Post #1365 • June 15, 2009, 9:27 AM • 32 Comments
John Gardner, The Art of Fiction:
A few years ago, or so I've been told, a group of sound technicians conducted an experiment to discover whether they could heighten the "presence" of recorded music by multiplying tracks and speakers. The result was quadraphonic sound, but on the way to that result a strange thing occurred. A group of composers, musical performers, and critics were assembled to listen to music designed for four speakers, then eight speakers, then more. When listening to music on eight speakers, some of the musicians noted that what they were getting was not more accurate representation of music as we hear it in a hall but something quite new and different: One began to be able to locate the sounds in space. The clarinet seemed to occupy a particular point or area in the room, the trumpet another area, the piano another"not areas correspondent to the seating of the group recorded but areas related as the head, arms, and legs of a sculpture might be related. The music, in short, had become visual, something new under the sun. Writing music for eight speakers, a composer might theoretically shape music—physically shape it—as no one had ever done before. Whether or not any composer has explored that possibility I do not know, but the story, if it is true, illustrates a fact well known among artists, that art does not imitate reality (hold the mirror up to nature) but creates a new reality. This reality may be apposite to the reality we walk through every day—streets and houses, mailmen, trees—and may trigger thoughts and feelings in the same way a newly discovered thing of nature might do—a captured Big Foot or Loch Ness monster—but it is essentially itself, not the mirror reflection of something familiar.
The increasingly sharp recognition that art works in this way has generated the popularity, in recent years, of formalist art—art for art's sake—and metafiction, of which we spoke earlier. The general principle of the former has been familiar for centuries. The first modern thinker to define the mode clearly may have been Robert Louis Stevenson in his preface to the Chesterfield edition of the translated Works of Victor Hugo. There Stevenson pointed out that all art exists on a continuum between poles he calls "objective" and "subjective." At one extreme, the objective, we have novels like those of Hugo, wherein we feel as we read that we are among the French mobs, surrounded by noise and smoke, transported from the room in which we read to Hugo's imaginary Paris. At the other extreme, the subjective, we have Fielding's Tom Jones, wherein we are never allowed to imagine for long that the hero is a "real" young man. As soon as we begin to incline to that persuasion, Fielding introduces a Homeric simile, or an interchapter, or something from the tradition of puppeteering, forcing us once more to recognize the novel as an object, not "real life." By way of illustration from the visual arts, Stevenson compares the effect of early- and middle-period Turner, when Turner landscapes were like vivid scenes seen through a window, and, on the other hand, the work of some unnamed French painter (one suspects that Stevenson may have made him up) who pasted real sand on his beachscape in order that no one should mistake what he's looking at for a real beach on which a family might arrive to spread its picnic.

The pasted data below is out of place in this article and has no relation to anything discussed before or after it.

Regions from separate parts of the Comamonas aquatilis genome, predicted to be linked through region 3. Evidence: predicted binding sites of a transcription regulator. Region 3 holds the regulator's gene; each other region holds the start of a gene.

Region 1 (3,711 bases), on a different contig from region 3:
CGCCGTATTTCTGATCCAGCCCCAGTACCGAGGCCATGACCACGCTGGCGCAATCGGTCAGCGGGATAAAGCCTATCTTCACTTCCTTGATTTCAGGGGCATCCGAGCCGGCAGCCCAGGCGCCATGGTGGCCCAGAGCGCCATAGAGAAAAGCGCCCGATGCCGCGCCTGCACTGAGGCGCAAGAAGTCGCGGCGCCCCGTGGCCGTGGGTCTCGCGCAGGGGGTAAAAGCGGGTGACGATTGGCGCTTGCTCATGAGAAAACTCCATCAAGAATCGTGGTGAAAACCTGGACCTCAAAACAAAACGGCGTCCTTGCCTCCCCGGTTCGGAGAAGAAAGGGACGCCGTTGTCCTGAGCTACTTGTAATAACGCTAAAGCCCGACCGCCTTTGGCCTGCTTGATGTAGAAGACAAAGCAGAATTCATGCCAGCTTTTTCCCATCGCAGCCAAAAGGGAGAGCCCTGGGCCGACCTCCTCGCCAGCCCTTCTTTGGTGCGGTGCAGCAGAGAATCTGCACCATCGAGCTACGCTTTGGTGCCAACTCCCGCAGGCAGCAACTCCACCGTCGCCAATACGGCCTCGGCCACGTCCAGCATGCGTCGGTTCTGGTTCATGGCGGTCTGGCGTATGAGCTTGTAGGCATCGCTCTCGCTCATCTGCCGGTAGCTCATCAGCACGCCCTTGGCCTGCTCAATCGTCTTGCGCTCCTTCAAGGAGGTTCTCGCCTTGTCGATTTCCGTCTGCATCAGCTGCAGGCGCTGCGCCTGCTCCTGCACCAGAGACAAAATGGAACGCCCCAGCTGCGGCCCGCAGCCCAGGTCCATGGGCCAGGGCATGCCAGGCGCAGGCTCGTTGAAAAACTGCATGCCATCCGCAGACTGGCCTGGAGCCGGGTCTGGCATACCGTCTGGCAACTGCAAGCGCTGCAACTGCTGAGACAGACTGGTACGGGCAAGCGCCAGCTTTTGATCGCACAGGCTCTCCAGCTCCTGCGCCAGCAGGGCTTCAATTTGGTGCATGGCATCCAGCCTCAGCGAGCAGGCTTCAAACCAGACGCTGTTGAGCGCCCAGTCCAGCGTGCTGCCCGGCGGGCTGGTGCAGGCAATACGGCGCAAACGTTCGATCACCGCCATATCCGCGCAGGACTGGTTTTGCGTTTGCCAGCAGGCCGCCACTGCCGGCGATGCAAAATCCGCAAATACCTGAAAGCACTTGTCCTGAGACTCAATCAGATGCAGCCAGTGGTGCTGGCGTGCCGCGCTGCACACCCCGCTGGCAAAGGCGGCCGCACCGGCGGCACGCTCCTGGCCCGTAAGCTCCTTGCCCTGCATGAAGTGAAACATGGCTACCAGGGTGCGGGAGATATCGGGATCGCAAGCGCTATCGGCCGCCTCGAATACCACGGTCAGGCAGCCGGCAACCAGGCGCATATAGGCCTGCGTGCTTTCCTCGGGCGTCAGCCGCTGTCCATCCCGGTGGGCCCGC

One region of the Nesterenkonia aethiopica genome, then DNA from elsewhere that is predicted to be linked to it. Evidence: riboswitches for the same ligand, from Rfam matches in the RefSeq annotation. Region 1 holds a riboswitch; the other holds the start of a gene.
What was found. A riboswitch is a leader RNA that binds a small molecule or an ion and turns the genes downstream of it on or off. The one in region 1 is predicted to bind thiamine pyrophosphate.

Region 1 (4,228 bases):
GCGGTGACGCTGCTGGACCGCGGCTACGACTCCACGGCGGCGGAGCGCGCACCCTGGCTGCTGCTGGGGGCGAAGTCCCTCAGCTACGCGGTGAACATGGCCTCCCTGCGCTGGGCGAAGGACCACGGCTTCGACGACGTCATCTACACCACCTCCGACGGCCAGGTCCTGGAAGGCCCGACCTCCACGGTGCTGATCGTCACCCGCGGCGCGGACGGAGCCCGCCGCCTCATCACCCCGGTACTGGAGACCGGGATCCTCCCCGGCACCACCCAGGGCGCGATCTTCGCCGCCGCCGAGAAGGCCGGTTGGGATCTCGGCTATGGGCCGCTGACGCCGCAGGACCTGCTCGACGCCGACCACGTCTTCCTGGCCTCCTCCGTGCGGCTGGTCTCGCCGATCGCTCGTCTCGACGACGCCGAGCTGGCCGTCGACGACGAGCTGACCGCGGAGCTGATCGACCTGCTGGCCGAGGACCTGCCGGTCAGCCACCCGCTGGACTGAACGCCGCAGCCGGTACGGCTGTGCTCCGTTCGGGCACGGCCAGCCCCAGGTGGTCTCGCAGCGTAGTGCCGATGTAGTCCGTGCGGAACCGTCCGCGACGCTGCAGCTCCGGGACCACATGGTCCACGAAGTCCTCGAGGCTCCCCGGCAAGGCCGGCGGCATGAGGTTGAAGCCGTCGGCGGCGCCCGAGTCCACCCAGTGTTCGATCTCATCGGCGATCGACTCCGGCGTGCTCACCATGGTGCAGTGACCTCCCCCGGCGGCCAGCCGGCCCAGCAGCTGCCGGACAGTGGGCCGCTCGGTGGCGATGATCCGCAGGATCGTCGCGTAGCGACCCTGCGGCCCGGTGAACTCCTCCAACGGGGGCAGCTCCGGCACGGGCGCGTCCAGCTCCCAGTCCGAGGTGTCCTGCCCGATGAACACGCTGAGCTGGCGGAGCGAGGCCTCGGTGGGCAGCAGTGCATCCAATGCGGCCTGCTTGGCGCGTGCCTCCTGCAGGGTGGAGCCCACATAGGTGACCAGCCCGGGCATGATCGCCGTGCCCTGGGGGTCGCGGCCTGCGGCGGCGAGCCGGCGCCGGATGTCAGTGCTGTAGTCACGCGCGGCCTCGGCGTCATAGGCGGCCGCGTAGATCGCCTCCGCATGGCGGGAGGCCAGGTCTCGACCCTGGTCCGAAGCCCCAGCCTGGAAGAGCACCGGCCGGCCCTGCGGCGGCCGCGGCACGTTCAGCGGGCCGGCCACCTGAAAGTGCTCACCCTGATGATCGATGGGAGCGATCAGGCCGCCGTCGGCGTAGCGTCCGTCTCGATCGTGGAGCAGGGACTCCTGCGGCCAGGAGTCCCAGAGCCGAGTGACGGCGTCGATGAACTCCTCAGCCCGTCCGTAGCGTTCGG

H.D. Raymond, commenting on the super-realist visual artists, offers a modern version of the old scientific ideal. "In omitting ideology, sublimity, and morality from their vision they are sworn to a phenomenologist credo. They stare unblinkingly at what is 'really' out there, ignoring the mental constructs through which they are peering."
One objection to the credo is old and obvious: We simply do not believe that reality is what these writers (and painters) maintain it to be. The realism is not "lifelike" because it seems to us dead. We may even suspect in the writer's suppression of emotion a certain unwitting dishonesty. Certainly no one who looks at the paintings of Philip Pearlstein, with their strong frontal lighting and accurate but slightly cartoonish emphasis of features—"stupid paintings," he calls them—can deny a faint suspicion that Pearlstein feels an unacknowledged contempt for the human form, even when the paintings are of his daughters.